herself very fortunate in having such a
pupil."
And what will she think about me,
papa?" she anxiously inquired.
Why, she will probably think that she
has got rather an impetuous little woman to
manage, one who often allows her imagina-
tion to get the better of her." But seeing
Leila's downcast face, he added,-" yet I
feel sure also that she will not be long of


31








LEILA AT HOME.


loving my little girl, though she is not per-
fect ; and now, Leila," he continued, "have
you any idea of what is to be done to-
day ?"
No, papa, I have no idea. Are we to
begin our lessons again? Oh, no! I see
you have a plan-I see it in your face. Do
tell me: I am sure you have something
pleasant to tell."
Yes," Mr. Howard answered, I think
you will like the arrangements for this fore-
noon. I have just been proposing to your
aunt that we should visit Woodlands, that
you may see your future home, my child;
and we have settled that you young folks
are to walk there with Nurse and Amy, and
I have ordered the open carriage to drive
your uncle and aunt; we shall probably be
there first to receive you."
Papa, how delightful! May I run and
tell Selina and Matilda the good news ? and
Alfred, may he go too ?"
Certainly, my love."
Well then, I am off-how delightful to
have so much to tell; and I may speak


32







LEILA AT HOME.


33


about our governess also, papa, may I
not ?"
"Yes, my love, you may; but your aunt
has probably by this time mentioned the
subject to your cousins; I know she in-
tended doing so this morning."







LEILA AT HOME.


CHAPTER IV.



WHEN Leila entered the school-room
Selina was reading, but Matilda stood gaz-
ing out at the window with rather a dis-
turbed expression of countenance. Well,
Cousin Leila," she said," we have news for
you, and not very good news either. Now
all the day long it will be,-' Hold up your
head, Miss Leila,' 'Why do you walk in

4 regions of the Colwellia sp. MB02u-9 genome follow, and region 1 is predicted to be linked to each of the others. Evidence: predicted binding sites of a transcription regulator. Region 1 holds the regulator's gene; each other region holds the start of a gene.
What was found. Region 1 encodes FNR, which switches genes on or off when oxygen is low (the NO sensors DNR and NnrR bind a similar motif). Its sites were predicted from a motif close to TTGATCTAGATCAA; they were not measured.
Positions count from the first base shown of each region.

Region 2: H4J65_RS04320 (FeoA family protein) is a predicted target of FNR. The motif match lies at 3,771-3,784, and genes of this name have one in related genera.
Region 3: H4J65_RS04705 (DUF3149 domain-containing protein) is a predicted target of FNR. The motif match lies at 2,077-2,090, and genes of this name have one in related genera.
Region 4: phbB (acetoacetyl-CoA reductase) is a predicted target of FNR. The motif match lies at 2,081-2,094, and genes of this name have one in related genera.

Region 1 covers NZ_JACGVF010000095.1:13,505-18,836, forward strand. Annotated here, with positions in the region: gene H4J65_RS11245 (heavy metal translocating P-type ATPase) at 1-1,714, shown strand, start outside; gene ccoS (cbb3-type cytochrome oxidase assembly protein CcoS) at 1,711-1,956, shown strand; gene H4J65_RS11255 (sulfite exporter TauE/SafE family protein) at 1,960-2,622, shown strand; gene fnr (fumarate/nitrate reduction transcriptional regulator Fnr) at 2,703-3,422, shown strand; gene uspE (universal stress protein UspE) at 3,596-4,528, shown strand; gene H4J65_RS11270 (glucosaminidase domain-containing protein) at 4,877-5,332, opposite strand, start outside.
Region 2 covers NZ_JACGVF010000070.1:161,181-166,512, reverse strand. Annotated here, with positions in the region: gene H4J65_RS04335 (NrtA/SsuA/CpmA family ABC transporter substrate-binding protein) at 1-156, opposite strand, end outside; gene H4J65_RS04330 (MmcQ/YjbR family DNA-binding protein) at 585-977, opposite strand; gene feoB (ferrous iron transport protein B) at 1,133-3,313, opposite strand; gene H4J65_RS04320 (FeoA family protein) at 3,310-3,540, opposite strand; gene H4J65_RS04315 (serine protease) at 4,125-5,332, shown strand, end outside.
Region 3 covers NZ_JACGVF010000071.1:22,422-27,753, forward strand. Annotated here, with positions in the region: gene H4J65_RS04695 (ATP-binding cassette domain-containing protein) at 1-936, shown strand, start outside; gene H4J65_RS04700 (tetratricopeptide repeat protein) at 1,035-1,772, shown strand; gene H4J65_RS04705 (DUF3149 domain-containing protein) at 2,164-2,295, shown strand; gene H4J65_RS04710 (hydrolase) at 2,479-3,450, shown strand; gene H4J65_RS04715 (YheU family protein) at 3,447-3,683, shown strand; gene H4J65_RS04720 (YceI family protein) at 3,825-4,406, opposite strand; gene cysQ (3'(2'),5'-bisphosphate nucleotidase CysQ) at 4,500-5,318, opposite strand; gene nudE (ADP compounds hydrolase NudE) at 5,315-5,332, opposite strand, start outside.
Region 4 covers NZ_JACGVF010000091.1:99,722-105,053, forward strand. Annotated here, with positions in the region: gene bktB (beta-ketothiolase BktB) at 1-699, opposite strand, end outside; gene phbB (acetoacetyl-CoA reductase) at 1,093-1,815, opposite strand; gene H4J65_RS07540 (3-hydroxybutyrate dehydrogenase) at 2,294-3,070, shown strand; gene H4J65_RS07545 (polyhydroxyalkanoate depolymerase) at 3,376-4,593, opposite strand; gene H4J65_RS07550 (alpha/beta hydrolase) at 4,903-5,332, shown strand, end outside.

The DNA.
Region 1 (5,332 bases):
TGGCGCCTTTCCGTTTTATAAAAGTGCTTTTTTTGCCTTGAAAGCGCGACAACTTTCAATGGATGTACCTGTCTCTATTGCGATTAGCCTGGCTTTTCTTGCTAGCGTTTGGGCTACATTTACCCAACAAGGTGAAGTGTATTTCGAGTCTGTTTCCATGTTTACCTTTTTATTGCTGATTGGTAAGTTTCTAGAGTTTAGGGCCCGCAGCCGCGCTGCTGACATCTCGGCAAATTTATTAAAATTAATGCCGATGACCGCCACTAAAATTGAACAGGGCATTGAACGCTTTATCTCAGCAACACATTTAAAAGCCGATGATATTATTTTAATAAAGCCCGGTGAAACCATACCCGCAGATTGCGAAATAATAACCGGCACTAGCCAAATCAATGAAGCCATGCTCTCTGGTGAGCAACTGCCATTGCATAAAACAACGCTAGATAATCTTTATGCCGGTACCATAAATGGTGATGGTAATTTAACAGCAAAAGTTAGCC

that awkward way, Miss Matilda ?'' How
troublesome you are; I wish you would
take example by your elder sister-one
awkward trick after another-I really must
complain of you to Mrs. Stanley.' Yes,
Selina, you need not shake your head at


34







LEILA AT HOME.


me and look so grave; Leila will look
grave also when she knows the truth. Yes,
Leila, I was quite right, it is all settled, we
are to have a governess; so no more plea-
sant days for us. Botheration, botheration."
Leila had not been able to resist laughing
at first; but she checked herself, and re-
mained silent.
Selina spoke. "Oh, Matilda! how can
you speak in this way, and after all mamma
has been just saying? and you seemed to
feel it so."
"Yes, I know I am wrong; and when
mamma was speaking to me I felt very
sorry, and I resolved I would try to please
this Mrs. Roberts, or rather mamma, for I
would rather please mamma than any one
in the whole world ; but, Leila, you looked
when you came in as if you had something
joyful to say, if you have, please to say it,
for we need good news very much to-day."
But no sooner bad Leila communicated
the pleasant intelligence of the proposed
visit to Woodlands, than all traces of sor-
row were banished from Matilda's face; she
D2


35








LEILA AT HOME.


was in ecstacies, and, flying across the
room, she dashed the book from Selina's
hands, and throwing her arms round her
neck, she exclaimed,-" Now no more read-
ing to-day, if you please Mrs. Demure;
this is what I call the right kind of a holi-
day-how merry we shall be. Well, I do
think Uncle Howard makes most delightful
plans; how do you manage, Leila, to get
him to do so many nice things ?"
"I don't manage," Leila answered; "he
is always thinking of doing kind things to
me and everybody, and he has told me all
about our governess, and made me like
having one more than I did at first; I will
tell you about it as we go along, for we are
to walk, you know, and we must make
haste and get ready, that papa and uncle
and aunt may not be there long before us."
The walk proved every way delightful.
The sky so brightly blue, the sunshine
splendid, and the woods, now tinted with
the glowing hues of autumn, gave additional
beauty to the scene. Here and there a so-
litary unprotected tree, standing out from


36







LEILA AT HOME.


the others, might have given warning to
more contemplative minds that winter and
its storms were approaching; but there was
no winter in their young hearts-all was
fresh, gay, and green, and withered leaves
brought to them no memory of blighted
hopes, and of a world of many sorrows.
The distance could not be two miles, they
all agreed, though Matilda and Alfred did
their best to lengthen it, by continuing,
during every few yards of their progress, to
run up a little bank by the side of the road
and down again, assuring the others that it
was by far the quickest way of getting
on, but Leila greatly preferred walking
quietly straight forward with Selina; it
was always a particular pleasure to her to
have Selina entirely to herself. She now